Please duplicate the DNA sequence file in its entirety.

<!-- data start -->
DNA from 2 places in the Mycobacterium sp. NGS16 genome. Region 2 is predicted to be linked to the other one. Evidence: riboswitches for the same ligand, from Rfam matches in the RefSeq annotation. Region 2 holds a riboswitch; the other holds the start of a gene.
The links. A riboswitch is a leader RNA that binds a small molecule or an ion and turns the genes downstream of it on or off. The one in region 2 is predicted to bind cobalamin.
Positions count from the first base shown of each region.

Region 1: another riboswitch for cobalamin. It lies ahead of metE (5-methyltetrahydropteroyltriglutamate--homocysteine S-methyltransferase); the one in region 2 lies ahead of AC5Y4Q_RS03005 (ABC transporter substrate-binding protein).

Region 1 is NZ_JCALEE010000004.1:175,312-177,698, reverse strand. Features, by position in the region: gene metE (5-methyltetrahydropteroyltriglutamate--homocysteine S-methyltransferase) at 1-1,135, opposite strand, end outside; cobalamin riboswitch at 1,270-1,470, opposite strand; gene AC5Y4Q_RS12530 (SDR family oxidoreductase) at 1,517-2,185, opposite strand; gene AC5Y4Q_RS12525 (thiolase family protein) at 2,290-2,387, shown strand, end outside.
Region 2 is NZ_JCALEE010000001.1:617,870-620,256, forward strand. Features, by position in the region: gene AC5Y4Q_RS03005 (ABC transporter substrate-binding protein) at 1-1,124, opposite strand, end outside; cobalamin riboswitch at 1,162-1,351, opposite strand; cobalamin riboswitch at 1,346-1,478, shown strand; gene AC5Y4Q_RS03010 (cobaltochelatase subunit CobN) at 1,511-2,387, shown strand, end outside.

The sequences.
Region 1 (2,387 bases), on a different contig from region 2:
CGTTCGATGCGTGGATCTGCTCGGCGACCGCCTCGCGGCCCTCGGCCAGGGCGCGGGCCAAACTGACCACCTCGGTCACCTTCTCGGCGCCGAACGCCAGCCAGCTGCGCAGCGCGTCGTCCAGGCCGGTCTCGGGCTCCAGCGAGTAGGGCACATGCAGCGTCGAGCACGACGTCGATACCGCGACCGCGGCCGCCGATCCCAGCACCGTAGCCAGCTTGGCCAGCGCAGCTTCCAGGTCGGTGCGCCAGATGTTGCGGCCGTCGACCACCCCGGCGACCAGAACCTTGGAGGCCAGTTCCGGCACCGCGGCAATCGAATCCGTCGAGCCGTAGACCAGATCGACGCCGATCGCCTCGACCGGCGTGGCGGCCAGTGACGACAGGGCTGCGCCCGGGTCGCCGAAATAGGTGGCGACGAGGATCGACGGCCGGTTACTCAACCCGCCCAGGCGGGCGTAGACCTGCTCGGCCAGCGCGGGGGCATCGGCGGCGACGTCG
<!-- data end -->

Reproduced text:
DNA from 2 places in the Mycobacterium sp. NGS16 genome. Region 2 is predicted to be linked to the other one. Evidence: riboswitches for the same ligand, from Rfam matches in the RefSeq annotation. Region 2 holds a riboswitch; the other holds the start of a gene.
The links. A riboswitch is a leader RNA that binds a small molecule or an ion and turns the genes downstream of it on or off. The one in region 2 is predicted to bind cobalamin.
Positions count from the first base shown of each region.

Region 1: another riboswitch for cobalamin. It lies ahead of metE (5-methyltetrahydropteroyltriglutamate--homocysteine S-methyltransferase); the one in region 2 lies ahead of AC5Y4Q_RS03005 (ABC transporter substrate-binding protein).

Region 1 is NZ_JCALEE010000004.1:175,312-177,698, reverse strand. Features, by position in the region: gene metE (5-methyltetrahydropteroyltriglutamate--homocysteine S-methyltransferase) at 1-1,135, opposite strand, end outside; cobalamin riboswitch at 1,270-1,470, opposite strand; gene AC5Y4Q_RS12530 (SDR family oxidoreductase) at 1,517-2,185, opposite strand; gene AC5Y4Q_RS12525 (thiolase family protein) at 2,290-2,387, shown strand, end outside.
Region 2 is NZ_JCALEE010000001.1:617,870-620,256, forward strand. Features, by position in the region: gene AC5Y4Q_RS03005 (ABC transporter substrate-binding protein) at 1-1,124, opposite strand, end outside; cobalamin riboswitch at 1,162-1,351, opposite strand; cobalamin riboswitch at 1,346-1,478, shown strand; gene AC5Y4Q_RS03010 (cobaltochelatase subunit CobN) at 1,511-2,387, shown strand, end outside.

The sequences.
Region 1 (2,387 bases), on a different contig from region 2:
CGTTCGATGCGTGGATCTGCTCGGCGACCGCCTCGCGGCCCTCGGCCAGGGCGCGGGCCAAACTGACCACCTCGGTCACCTTCTCGGCGCCGAACGCCAGCCAGCTGCGCAGCGCGTCGTCCAGGCCGGTCTCGGGCTCCAGCGAGTAGGGCACATGCAGCGTCGAGCACGACGTCGATACCGCGACCGCGGCCGCCGATCCCAGCACCGTAGCCAGCTTGGCCAGCGCAGCTTCCAGGTCGGTGCGCCAGATGTTGCGGCCGTCGACCACCCCGGCGACCAGAACCTTGGAGGCCAGTTCCGGCACCGCGGCAATCGAATCCGTCGAGCCGTAGACCAGATCGACGCCGATCGCCTCGACCGGCGTGGCGGCCAGTGACGACAGGGCTGCGCCCGGGTCGCCGAAATAGGTGGCGACGAGGATCGACGGCCGGTTACTCAACCCGCCCAGGCGGGCGTAGACCTGCTCGGCCAGCGCGGGGGCATCGGCGGCGACGTCG